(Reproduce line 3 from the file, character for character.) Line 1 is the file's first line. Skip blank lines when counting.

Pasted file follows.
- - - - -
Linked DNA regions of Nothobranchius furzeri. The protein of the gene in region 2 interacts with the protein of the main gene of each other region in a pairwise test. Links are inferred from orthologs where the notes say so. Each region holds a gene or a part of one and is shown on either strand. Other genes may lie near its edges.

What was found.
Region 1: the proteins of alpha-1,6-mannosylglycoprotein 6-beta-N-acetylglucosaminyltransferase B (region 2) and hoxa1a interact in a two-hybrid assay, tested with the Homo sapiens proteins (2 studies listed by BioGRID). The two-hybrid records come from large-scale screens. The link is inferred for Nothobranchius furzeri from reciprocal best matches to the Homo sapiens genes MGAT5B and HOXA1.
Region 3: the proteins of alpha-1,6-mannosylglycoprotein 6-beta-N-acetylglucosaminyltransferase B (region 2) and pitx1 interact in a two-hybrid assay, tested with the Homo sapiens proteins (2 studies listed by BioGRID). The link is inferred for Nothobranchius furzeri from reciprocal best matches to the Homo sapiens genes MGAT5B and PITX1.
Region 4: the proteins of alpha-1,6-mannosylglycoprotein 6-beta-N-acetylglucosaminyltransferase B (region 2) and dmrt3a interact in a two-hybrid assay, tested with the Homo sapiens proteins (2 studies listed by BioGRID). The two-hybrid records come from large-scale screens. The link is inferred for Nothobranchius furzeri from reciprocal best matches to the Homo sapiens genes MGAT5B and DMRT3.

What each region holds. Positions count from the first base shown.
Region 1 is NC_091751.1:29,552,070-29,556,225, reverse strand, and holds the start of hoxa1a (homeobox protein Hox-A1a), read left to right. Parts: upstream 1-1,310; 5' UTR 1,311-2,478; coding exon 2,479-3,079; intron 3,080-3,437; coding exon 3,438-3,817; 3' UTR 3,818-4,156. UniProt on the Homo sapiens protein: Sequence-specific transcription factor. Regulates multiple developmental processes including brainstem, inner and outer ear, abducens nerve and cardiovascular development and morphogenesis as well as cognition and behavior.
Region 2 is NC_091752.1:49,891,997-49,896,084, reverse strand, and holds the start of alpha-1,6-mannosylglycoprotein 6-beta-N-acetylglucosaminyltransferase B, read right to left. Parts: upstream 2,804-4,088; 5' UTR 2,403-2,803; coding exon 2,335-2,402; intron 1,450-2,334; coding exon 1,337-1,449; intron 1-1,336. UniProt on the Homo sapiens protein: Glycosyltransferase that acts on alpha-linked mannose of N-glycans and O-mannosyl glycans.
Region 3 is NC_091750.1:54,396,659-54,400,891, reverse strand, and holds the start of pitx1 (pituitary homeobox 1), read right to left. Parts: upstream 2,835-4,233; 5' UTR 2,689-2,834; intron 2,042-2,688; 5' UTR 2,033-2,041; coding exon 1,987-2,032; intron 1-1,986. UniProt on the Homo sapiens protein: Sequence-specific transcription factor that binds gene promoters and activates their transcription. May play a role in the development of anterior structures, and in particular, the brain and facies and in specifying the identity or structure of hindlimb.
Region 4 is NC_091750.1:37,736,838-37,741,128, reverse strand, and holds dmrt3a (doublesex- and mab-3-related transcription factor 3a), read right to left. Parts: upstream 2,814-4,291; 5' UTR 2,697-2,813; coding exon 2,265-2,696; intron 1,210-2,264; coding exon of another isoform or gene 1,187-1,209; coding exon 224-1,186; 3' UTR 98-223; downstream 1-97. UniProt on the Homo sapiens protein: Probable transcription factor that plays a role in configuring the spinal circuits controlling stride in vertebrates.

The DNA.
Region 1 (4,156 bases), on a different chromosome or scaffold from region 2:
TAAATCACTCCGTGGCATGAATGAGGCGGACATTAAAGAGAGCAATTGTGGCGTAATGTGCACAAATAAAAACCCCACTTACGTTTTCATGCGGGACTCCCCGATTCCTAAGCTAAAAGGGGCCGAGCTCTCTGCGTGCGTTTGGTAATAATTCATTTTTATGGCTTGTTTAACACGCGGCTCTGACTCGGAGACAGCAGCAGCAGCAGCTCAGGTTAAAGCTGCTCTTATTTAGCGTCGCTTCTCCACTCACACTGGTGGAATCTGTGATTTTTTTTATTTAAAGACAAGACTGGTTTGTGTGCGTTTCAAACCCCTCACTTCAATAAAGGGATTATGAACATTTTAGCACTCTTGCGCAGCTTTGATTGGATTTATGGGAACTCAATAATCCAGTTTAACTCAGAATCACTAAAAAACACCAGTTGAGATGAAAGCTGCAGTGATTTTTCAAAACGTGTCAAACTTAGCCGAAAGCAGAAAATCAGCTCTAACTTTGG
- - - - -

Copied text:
Region 1: the proteins of alpha-1,6-mannosylglycoprotein 6-beta-N-acetylglucosaminyltransferase B (region 2) and hoxa1a interact in a two-hybrid assay, tested with the Homo sapiens proteins (2 studies listed by BioGRID). The two-hybrid records come from large-scale screens. The link is inferred for Nothobranchius furzeri from reciprocal best matches to the Homo sapiens genes MGAT5B and HOXA1.